One analyst said people might be too busy to even notice what's going on.

"So many people are working long hours, trying to feed the family, and just keep their heads together. I don't think they even have time to focus on sequestration," said Timothy Nash, an economics professor at Northwood University.

Nash said the past battles over taxes and budget cuts has left many with a boring sense of here we go again.

"We had the recent 'fiscal cliff' scuffle, and the debt ceiling fight before that last year, and we'll have that battle again this year. It just seems to go on and on for people," Nash said. "They're getting immune."

"Also, people are somewhat apathetic about the economic recovery," he added. "They're frustrated. But I'm still amazed at how they don't take the sequester seriously. They need to."

Even if many are ignoring the sequester, a new NBC News/Wall Street Journal poll found that majorities of Americans believe the sequester is not a good idea and that the contentious budget negotiations make them less confident about the U.S. economy. (Read More: Americans Call Sequester a 'Bad Idea': NBC/WSJ Poll)

By 52 percent to 21 percent, the public calls the sequester a "bad idea" rather than a good one, the poll found. Nor do Americans feel good about the way President Barack Obama and Congress are dealing with each other on the issue; by 51 percent to 16 percent, they say budget negotiations so far make them less confident about the economy.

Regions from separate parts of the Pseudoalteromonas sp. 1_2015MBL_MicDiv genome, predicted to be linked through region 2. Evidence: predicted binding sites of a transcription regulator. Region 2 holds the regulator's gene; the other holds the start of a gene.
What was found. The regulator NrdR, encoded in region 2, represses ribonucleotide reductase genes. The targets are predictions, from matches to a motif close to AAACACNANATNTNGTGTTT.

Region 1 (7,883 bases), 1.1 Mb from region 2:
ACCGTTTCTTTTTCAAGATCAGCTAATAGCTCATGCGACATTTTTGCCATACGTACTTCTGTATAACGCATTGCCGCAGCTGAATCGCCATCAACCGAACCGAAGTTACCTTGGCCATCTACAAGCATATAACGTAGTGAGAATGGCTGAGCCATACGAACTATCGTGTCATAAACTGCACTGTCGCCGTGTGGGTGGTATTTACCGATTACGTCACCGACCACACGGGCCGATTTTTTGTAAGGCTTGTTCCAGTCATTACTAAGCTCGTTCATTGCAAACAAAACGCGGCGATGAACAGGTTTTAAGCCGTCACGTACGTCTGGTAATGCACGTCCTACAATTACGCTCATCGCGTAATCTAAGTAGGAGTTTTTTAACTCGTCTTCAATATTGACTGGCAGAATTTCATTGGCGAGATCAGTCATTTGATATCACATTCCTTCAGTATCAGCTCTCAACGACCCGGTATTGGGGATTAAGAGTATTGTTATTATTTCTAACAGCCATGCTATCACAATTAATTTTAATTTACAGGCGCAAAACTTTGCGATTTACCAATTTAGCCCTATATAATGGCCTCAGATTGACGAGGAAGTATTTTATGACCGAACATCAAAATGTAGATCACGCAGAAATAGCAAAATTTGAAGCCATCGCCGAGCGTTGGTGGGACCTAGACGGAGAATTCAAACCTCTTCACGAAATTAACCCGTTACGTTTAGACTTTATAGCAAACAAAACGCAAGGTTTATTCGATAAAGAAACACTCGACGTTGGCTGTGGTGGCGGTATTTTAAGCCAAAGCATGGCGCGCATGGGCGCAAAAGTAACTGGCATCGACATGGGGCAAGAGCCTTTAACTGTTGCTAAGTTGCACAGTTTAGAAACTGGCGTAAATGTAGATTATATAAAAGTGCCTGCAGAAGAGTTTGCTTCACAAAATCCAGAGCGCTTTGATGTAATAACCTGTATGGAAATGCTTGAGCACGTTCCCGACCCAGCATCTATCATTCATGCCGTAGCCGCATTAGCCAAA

Barring a deal between Congress and the White House, the $85 billion in automatic, government-wide spending cuts this year begin to go into effect on Friday. Most government agencies have funds available after Friday, but the clock would be ticking on how long they can keep operating. (Read More: Obama to Meet With Lawmakers but After Sequester Deadline)

One of the biggest problems from the cuts is the number of government workers placed on furloughs or laid off. Those worker notices would go out on Monday. (Read More: Job Cuts Could Be Expensive to Firms)

Among the agencies expected to be hit hard first is the Transportation Security Administration. It would be forced to reduce its workforce, including a seven-day furlough for airport screeners, which would increase passenger wait times at most of the nation's airports by more than an hour. Fewer air traffic controllers would also be on the job, increasing wait times even more.

"That's when people will really start to feel the impact of sequestration and probably be upset very fast," said Zandi. "Long wait lines at airports, national parks closed, job losses and fewer government offices open will wake a lot of people up." (Read More: From the Schoolhouse to the Factory Floor, Girding for Cuts)

Until then, it's just theater of the absurd, said Mark Zupan, the Dean of the University of Rochester's Simon School of Business.

"Its like a Kabuki dance that politicians make over these budget issues," Zupan said. "People are getting tired of it and that's why they don't have much interest in it."

At least one reader on this site agrees.

From Paul McGe :Another way sequestration could affect me: it could put me to sleep. ZZZZzzzzzzzz.....